At the moment Haverford signed onto the WRC, only two other colleges across the nation had done the same. When asked why Haverford decided to take the initiative to join the consortium, particularly so soon after its conception, Tritton responded. “We’re not followers, we’re leaders.” Indeed, much led to the decision to support the WRC: “A small group of students worked on this very hard for a long time. The whole student body had a plenary resolution expressing their support.” The Board of Managers then became involved and created a resolution supporting the principles outlined by the plenary resolution. With the subsequent creation of the Committee on Sweat-Free Workplace, whose members were appointed by the Board, the group recommended that Haverford join and support the Worker Rights Consortium in order to implement what the Board believed. Said Tritton, “We talked about it for a little while. I asked them questions, they gave me good answers, and I took their advice. I think it was the right thing for us to do.”

Roeper shared Tritton’s view of Haverford as a pathfinder: “Haverford is an institution that considers itself a social justice institution, and with that value it has a moral obligation to care about the effects of its actions on other people. …I think Haverford decided to be on the moral high ground and try and lead the way. I think every school should do that.” Then why have other universities not yet joined the WRC? Administrator Alan Crosman, Chair of the working group on a campus Sweat Free Code of Conduct, cited the catch-22 responsible for these hesitancies: “I think many are waiting to see if others sign on. There is a chicken-and-egg problem here - folks want to be part of something that will be viable, but it won’t be viable until a number of folks sign on.” Crosman was hoping that Haverford’s decision will encourage other universities to sign on.

In addition, it is sometimes in the economic interest of universities to have institutions like sweatshops be maintained in society, said Berg. “They haven’t signed on yet. I think, because the fact is the Boards of Trustees in the regions of a lot of these school have these financial stakes. … The fact that corporate executives populate the Boards of Trustees at many school means that schools have a lot of ties with people of profit.”

In order to gain strength, more universities must become part of the effort: Berg believes the future will bring more membership: “Students aren’t going to let up the pressure on this. We’re committed to making this happen, and a lot of people support us. Eventually, I think that reason will prevail, and people will see that this is the way we’re going to most effectively get rid of this problem.”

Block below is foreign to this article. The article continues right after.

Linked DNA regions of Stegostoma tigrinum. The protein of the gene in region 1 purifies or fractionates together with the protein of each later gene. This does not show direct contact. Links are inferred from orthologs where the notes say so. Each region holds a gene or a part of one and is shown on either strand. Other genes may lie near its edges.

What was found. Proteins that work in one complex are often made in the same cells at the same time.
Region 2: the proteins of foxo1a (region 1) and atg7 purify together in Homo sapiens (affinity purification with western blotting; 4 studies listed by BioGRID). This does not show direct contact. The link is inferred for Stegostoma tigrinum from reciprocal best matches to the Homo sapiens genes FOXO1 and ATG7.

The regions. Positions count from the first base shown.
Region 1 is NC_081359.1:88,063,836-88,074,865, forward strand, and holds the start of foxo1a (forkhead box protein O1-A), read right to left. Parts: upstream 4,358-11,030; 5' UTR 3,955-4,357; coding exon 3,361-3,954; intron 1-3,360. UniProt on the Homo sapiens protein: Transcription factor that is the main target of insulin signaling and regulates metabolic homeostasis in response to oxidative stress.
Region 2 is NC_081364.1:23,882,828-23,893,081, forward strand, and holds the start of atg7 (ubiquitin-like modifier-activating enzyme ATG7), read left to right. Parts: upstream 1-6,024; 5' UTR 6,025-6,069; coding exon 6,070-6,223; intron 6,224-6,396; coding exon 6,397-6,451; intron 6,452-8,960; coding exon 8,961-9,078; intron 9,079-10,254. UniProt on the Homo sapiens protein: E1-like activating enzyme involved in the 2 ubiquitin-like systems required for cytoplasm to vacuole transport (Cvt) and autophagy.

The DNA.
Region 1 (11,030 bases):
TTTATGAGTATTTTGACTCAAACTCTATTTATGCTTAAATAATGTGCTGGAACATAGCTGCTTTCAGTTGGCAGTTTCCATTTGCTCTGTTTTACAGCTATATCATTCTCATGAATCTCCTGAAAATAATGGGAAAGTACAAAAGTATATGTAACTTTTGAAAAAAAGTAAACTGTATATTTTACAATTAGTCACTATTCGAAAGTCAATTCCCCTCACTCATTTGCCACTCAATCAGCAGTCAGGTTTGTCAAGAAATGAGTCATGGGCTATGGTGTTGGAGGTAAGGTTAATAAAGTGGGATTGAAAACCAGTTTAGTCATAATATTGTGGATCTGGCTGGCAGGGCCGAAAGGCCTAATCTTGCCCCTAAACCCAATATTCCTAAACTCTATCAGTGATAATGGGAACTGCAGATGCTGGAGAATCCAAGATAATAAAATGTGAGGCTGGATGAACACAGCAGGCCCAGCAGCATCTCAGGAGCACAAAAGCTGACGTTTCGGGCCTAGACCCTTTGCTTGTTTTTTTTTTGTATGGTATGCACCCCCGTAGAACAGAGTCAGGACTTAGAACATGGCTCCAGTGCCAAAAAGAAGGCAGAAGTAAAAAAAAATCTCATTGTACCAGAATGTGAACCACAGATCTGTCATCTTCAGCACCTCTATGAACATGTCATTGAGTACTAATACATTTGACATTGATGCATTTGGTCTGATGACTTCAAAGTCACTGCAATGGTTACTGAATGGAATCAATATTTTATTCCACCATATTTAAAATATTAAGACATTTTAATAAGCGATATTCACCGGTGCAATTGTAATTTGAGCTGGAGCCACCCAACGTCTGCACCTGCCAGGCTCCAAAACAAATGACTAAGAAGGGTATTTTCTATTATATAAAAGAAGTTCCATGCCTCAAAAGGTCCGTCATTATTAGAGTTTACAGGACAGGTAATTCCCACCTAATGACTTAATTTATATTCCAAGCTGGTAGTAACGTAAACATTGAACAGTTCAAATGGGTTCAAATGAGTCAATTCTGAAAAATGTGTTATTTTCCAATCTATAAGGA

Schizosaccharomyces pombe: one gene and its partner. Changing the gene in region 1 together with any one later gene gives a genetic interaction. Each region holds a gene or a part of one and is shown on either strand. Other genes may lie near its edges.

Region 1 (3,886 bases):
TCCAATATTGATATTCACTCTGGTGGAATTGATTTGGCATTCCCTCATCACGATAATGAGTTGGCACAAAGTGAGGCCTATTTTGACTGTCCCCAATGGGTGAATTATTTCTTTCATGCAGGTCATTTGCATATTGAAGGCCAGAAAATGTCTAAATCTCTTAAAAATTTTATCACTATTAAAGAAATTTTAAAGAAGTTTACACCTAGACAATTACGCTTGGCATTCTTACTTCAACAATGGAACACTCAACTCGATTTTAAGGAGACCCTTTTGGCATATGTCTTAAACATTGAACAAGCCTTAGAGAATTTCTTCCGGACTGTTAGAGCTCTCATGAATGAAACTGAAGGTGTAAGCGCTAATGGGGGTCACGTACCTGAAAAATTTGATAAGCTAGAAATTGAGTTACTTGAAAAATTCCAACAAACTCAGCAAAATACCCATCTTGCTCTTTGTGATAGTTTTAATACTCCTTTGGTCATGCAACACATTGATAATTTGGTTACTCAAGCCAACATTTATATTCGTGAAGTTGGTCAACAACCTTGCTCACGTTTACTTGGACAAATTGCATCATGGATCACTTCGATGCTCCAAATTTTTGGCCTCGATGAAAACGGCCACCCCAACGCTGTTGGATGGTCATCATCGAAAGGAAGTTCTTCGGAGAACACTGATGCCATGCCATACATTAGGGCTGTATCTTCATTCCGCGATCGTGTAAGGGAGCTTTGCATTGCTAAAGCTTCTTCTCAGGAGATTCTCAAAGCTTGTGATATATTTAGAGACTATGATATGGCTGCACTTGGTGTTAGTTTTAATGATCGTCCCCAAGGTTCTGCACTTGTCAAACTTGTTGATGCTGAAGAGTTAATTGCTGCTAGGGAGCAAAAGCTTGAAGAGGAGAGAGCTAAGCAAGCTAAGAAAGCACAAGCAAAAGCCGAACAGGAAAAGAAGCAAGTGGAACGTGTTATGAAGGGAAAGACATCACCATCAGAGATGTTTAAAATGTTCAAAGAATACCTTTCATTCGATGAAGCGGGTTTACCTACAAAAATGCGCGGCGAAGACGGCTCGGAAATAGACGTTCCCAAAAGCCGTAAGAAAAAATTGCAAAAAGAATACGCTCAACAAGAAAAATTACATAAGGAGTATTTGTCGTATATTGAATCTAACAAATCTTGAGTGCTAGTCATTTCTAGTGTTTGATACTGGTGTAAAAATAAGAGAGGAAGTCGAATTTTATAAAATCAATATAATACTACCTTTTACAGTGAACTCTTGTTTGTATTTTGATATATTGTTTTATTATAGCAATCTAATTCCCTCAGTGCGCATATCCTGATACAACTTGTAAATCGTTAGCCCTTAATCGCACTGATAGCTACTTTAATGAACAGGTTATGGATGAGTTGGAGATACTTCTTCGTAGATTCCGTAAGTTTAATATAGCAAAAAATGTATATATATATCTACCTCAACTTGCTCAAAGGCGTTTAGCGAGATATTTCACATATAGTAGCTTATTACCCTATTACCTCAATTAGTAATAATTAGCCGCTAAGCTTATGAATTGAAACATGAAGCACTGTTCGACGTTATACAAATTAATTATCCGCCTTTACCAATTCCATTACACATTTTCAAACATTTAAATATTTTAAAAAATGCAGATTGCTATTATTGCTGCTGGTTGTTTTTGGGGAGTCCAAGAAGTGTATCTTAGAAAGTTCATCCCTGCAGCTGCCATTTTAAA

Of Haverford’s numerous responsibilities as a WRC supporter, an important question concerns its methods for carrying out those duties: How will it enforce contract provisions that require decent working conditions in factories producing their licensed products? All university members must have decent-standard conditions in their codes of conduct, but each school decides their own mechanism for enforcement. The WRC will gather information based on the code and make recommendations to schools as to how they should act, as well as recommend to factories to improve working conditions if the existing ones violate those codes.

The WRC did not fail to overlook a dramatic issue - if a factory goes out of business as a result of a university’s decision to terminate its license with the company for whom the factory provides products, the workers lose often their only source of income. When asked how the WRC handles this concern, Berg emphasized the importance of keeping factories running: “Termination of the contract is a last resort. The plan is really designed to empower workers and facilitate their own collective action instead of the company just cutting and running.” Continued Berg, “It’s standing on shaky ground for middle-class white college students to say, ‘Yeah, they could lose their jobs,’ but we have consulted [the workers] about this plan, and students have gone on delegations and talked to workers in other countries and developed this plan designed on their input.”

Of key importance to the issue of betterment of working conditions is the concept of “cultural relativism”; different countries possess different beliefs of what constitutes a person’s basic human rights. The WRC has indeed taken this into consideration, and Crosman emphasizes the consortium’s efforts to work with representatives from developing countries so those differences would be reflected in standards developed by the WRC. Tritton also commented, “There are basic human rights that all people care about. …The ‘obligation’ to me is that all human beings look out for each other.”

The goal of many students in this process was to create a sensible, effective means of improving working conditions. Kate Conway, a sophomore at Haverford College, involved with press communication with City Hall, expressed her feelings between the WRC and FLA. She sais, [sic] “[Colleges] can choose the charade that is [the] Fair Labor Association, or they can support a living wage, strong provisions for women’s rights, public disclosure, and verification of factory conditions through local groups that have the trust of the workers. The choice is clear, and I trust that Philadelphia schools will make the right decision and join the Worker Rights Consortium.”

One of these nearby schools, the University of Pennsylvania, has set a Feb. 1 deadline for its administration to sign on to the Workers Rights Consortium. Students at Georgetown, Michigan and Indiana have placed the same date on their schools as well.